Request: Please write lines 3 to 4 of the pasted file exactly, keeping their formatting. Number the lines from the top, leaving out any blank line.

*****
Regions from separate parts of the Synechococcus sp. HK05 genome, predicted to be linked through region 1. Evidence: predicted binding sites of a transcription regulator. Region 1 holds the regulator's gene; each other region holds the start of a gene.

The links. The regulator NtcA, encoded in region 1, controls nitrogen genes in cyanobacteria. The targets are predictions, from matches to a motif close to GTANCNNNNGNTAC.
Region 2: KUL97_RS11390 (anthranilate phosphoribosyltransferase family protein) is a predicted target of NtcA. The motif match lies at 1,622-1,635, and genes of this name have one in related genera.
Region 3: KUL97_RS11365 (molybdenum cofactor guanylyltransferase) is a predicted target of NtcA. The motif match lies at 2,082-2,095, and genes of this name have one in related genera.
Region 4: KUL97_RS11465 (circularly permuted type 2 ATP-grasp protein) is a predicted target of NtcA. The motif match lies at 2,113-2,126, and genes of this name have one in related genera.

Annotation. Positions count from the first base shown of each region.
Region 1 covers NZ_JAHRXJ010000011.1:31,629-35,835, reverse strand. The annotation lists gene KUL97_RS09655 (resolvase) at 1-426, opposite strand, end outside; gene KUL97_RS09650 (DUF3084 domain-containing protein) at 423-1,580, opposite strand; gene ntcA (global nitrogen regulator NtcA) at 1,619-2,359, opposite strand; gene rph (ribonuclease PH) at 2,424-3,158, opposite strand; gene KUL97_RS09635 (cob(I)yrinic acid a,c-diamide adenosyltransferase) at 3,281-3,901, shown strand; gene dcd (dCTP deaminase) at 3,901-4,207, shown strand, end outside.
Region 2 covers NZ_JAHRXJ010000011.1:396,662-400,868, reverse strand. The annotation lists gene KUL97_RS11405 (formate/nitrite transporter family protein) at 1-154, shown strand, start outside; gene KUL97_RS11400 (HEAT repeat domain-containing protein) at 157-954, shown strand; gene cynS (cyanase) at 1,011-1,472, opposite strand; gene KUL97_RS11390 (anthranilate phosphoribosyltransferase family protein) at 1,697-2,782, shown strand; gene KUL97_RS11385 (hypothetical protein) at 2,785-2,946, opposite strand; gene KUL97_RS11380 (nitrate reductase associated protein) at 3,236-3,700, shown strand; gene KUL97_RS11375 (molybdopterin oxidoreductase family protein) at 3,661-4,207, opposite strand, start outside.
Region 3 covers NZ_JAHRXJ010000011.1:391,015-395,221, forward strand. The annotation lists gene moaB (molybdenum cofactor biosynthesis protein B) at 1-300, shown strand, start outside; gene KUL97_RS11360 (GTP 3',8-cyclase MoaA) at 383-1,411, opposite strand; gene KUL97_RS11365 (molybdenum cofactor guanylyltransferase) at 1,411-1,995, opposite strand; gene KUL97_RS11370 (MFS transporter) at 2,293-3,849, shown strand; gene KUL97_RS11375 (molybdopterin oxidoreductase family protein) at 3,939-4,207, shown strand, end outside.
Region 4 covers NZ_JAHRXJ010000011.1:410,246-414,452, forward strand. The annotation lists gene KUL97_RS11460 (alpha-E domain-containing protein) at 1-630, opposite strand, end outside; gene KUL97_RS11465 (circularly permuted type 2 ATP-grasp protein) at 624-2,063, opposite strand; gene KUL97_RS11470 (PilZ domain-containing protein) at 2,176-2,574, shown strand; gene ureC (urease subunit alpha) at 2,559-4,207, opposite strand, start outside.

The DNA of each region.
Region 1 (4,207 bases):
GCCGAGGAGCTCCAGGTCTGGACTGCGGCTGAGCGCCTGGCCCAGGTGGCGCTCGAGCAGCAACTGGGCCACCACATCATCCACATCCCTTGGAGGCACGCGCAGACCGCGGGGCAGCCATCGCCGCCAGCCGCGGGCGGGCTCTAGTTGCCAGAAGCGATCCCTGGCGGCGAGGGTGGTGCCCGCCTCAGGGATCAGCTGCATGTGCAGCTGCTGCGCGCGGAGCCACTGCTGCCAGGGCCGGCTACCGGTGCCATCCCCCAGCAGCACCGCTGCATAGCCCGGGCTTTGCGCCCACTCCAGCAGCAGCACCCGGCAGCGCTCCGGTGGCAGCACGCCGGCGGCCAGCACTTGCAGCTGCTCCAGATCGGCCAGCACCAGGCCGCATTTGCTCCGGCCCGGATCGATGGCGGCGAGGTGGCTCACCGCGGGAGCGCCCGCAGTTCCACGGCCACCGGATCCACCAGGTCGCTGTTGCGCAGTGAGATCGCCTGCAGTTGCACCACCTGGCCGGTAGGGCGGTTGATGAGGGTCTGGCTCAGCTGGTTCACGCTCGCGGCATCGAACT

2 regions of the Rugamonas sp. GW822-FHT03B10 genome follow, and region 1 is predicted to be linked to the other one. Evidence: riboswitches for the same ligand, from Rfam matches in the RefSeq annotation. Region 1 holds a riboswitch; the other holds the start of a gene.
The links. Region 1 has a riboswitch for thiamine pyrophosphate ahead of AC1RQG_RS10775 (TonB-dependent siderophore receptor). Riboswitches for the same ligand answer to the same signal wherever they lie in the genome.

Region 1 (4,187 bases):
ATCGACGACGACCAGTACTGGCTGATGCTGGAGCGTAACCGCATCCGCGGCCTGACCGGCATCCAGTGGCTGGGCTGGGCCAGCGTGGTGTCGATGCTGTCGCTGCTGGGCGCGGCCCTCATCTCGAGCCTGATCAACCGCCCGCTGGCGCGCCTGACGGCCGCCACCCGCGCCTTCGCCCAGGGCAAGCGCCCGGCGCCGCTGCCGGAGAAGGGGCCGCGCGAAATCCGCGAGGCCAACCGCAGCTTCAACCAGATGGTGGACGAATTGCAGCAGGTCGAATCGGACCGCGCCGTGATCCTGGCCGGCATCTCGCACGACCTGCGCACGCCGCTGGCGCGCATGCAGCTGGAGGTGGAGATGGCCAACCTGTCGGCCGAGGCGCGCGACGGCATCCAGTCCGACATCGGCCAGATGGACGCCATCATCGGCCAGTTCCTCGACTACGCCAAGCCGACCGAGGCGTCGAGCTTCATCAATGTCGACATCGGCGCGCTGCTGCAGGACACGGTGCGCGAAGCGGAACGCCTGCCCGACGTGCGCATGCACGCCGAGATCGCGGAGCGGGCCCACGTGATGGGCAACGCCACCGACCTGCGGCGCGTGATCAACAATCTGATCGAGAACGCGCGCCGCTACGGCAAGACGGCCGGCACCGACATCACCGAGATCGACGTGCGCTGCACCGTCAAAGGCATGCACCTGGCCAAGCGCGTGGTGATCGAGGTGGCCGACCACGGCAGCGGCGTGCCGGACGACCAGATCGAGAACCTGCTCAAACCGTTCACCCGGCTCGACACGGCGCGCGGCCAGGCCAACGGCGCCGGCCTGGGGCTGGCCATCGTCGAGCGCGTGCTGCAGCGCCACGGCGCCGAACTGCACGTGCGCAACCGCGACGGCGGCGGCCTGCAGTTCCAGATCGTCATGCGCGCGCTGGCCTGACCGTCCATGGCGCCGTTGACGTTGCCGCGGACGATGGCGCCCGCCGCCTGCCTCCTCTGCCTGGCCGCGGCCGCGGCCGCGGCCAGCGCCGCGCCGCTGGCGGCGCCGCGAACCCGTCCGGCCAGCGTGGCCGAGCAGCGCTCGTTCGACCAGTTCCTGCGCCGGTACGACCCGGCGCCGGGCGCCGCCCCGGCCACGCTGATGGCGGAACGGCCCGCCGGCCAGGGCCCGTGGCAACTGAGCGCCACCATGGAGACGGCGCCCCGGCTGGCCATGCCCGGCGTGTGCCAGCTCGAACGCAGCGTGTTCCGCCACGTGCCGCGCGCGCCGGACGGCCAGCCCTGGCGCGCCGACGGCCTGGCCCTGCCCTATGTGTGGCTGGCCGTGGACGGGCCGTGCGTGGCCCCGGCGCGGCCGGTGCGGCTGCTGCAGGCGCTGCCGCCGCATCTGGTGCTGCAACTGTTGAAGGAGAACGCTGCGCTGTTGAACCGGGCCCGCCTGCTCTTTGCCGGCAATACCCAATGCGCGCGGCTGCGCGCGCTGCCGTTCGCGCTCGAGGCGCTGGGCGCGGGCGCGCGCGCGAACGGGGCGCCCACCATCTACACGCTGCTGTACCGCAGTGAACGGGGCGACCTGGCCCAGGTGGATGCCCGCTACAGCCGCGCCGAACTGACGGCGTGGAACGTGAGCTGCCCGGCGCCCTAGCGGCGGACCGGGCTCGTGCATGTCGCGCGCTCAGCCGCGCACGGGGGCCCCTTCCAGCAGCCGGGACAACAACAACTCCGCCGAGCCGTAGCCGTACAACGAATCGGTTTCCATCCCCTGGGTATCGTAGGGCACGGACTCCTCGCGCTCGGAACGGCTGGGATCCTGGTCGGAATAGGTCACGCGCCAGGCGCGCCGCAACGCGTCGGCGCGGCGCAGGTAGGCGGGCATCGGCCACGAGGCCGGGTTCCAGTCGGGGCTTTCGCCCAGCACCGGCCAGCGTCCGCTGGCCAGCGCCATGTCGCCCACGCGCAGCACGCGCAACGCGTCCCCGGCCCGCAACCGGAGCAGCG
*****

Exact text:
Region 2: KUL97_RS11390 (anthranilate phosphoribosyltransferase family protein) is a predicted target of NtcA. The motif match lies at 1,622-1,635, and genes of this name have one in related genera.
Region 3: KUL97_RS11365 (molybdenum cofactor guanylyltransferase) is a predicted target of NtcA. The motif match lies at 2,082-2,095, and genes of this name have one in related genera.